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Minneapolis Institute of Art opens first complete retrospective of Japanese painter Minol Araki
Minol Araki, Japanese, 1928–2010. Boundless Peaks, 1983. 3 panels from a set of 24; ink on paper. Gift of David T. Frank and Kazukuni Sugiyama.


MINNEAPOLIS, MN.- The Minneapolis Institute of Art will present the first complete retrospective of Japanese painter Minol Araki (1928–2010). Best known as an industrial designer, Araki was also a prolific amateur ink painter active in Tokyo, Taipei, Hong Kong, and New York. Straddling notions of Chinese and Japanese art, East and West, design and art, and amateur and professional, Araki’s immense body of work reflects his deep engagement with traditional East Asian ink painting and an innovative reimagining of that tradition. “Boundless Peaks: Ink Paintings by Minol Araki” will be on view October 7, 2017, through June 24, 2018.

The exhibition centers on five monumental paintings created by Araki in the 1980s and early 90s. These multi-panel, modular paintings each stretch more than 70 feet in length and depict monochrome and polychrome landscapes, dragons flying among clouds, playful snow monkeys, and a luxuriant lotus pond. Accompanied by a selection of earlier and later works, each painting presents a distinct facet of Araki’s work: design and modularity, his trademark splashed-ink-and-color technique learned from his mentor Zhang Daqian (1899–1983), his fixation on the Chinese painter Zhu Da (better known as Bada Shanren, c. 1626–1705), and his delayed interest in modern Japanese painting.

“Araki’s lifelong approach to ink painting was one of relentless study and experimentation. The works in this show reflect both his fascination with classical Sino-Japanese ink painting and a concurrent attraction to the modern paintings and drawings he encountered during his world travels,” said Aaron Rio, PhD, the Andrew W. Mellon Assistant Curator of Japanese and Korean Art at Mia. “This exhibition presents the full scope of Araki’s artistic output—paintings that quote or recast old Chinese and Japanese paintings, portraits that unexpectedly merge Ben Shahn’s figures with the anthropomorphized birds of Zhu Da, and, of course, his dark, drippy, and deeply personal landscapes.”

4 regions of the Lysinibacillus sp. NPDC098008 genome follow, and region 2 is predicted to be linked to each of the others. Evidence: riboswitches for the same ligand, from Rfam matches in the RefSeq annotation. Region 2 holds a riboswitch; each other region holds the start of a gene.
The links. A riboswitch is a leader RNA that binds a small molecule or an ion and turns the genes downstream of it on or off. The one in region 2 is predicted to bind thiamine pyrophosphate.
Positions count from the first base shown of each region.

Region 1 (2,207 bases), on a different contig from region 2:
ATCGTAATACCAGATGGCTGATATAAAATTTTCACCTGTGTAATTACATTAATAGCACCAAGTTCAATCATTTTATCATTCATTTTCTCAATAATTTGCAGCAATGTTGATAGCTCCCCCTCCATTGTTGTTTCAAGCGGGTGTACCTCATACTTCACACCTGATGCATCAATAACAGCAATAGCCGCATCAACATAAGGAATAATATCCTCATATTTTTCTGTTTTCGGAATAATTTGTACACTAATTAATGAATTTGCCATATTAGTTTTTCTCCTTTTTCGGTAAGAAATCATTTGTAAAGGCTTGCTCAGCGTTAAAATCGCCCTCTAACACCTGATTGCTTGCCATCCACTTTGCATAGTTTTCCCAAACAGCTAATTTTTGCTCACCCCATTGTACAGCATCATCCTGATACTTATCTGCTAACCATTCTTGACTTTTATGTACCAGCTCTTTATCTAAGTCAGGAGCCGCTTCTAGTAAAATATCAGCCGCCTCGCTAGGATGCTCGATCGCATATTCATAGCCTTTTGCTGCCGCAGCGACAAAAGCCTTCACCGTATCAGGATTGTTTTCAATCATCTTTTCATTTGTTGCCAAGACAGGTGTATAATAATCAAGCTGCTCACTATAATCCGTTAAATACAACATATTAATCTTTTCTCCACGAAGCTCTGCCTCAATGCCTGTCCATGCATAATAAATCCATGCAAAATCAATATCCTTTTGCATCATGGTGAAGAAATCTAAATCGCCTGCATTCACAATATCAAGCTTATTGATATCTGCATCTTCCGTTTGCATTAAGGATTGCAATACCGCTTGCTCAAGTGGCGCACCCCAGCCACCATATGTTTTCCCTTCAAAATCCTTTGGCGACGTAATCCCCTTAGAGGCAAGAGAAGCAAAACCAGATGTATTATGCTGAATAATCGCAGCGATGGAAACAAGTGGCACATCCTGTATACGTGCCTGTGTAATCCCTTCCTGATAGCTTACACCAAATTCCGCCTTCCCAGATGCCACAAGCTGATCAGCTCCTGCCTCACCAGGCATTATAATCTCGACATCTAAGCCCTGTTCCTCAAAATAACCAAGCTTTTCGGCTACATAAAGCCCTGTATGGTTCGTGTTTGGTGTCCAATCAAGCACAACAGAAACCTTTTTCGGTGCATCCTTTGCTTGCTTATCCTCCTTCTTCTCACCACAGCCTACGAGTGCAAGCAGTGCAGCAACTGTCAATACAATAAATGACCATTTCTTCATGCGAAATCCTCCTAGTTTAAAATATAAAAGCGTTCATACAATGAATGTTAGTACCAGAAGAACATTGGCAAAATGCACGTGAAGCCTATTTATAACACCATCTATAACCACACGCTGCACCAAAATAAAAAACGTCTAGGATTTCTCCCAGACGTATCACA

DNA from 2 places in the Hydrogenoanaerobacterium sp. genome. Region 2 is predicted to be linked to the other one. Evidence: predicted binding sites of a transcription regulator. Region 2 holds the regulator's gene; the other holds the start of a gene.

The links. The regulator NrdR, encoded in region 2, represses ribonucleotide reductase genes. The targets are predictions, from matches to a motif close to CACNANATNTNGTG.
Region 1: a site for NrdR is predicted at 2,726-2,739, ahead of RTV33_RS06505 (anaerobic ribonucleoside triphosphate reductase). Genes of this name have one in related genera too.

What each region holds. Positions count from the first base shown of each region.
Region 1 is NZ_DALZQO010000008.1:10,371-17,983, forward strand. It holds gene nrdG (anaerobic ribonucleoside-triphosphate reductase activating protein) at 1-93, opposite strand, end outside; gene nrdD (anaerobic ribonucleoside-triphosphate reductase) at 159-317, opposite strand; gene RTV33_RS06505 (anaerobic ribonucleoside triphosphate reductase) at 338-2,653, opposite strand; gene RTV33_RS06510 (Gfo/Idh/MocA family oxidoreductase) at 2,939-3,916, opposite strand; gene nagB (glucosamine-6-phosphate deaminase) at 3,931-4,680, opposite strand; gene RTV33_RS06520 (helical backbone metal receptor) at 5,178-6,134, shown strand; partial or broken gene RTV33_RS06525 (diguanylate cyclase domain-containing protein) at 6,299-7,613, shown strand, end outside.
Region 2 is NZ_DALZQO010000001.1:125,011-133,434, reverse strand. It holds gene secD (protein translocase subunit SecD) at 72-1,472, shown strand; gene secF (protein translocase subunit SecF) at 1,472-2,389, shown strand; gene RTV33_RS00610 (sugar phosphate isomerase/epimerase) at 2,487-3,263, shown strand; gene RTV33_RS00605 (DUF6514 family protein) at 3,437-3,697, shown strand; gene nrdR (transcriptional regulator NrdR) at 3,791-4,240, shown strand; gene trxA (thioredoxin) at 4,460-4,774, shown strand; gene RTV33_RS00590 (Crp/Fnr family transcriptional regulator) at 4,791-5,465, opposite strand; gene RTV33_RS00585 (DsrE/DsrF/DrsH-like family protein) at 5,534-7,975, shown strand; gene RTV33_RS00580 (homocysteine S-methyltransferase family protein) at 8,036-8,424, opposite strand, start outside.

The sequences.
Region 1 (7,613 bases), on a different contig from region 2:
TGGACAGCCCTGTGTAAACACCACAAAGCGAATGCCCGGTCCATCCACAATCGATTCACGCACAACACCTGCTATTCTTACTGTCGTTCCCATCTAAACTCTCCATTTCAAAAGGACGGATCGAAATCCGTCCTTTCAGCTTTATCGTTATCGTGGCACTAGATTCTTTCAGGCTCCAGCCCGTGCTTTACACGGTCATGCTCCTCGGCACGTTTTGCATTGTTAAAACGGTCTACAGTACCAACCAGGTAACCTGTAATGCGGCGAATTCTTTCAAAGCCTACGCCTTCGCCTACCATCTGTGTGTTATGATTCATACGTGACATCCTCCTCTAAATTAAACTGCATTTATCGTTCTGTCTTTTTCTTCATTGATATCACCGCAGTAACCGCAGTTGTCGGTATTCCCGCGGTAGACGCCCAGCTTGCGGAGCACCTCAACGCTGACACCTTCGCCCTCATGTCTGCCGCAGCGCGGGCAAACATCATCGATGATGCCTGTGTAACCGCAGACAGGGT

Encompassing four galleries and more than 50 works by Araki drawn from Mia’s collection and a handful of private collectors, the exhibition also features a selection of works by Araki’s primary influences, including masterpieces by the aforementioned Zhang Daqian and Zhu Da lent by the Metropolitan Museum of Art. Also included are objects from Araki’s career in industrial design—modular housewares, perpetual calendars, desk organizers, and other innovative household products.

A fully illustrated catalogue, featuring an essay by curator Aaron Rio and deluxe foldouts of the five large-scale paintings, accompanies the exhibition and is available in The Store at Mia for $29.99.

Minol Araki was born in Japanese-occupied Manchuria in 1928 to Japanese parents. As a child in China, he trained in traditional Chinese painting, but he turned his attention to graphic and industrial design after he was repatriated to Japan at the end of World War II. In Tokyo in the 1950s and early 60s, he studied with Japan’s leading modernist designers and associated with the postwar Tokyo avant-garde. A successful designer, Araki went on to establish a network of design studios in the 1960s, work that took him to cities throughout Asia and North America. In his forties, he first met and took as his painting mentor Zhang Daqian (1899–1983), considered the preeminent Chinese traditionalist painter of the modern age. Araki’s creative zenith came after Zhang’s death in 1983; over the following decade he created five monumental paintings that both demonstrate his mastery of Zhang’s trademark techniques and signal a shift toward modern Japanese painting techniques, an interest explored most fully in the last decade of his life. Araki’s work was previously exhibited at galleries in Tokyo, Hong Kong, Santa Fe, and New York, and in a traveling exhibition at the National Museum of History in Taipei, Taiwan, and the Phoenix Art Museum in 1999.





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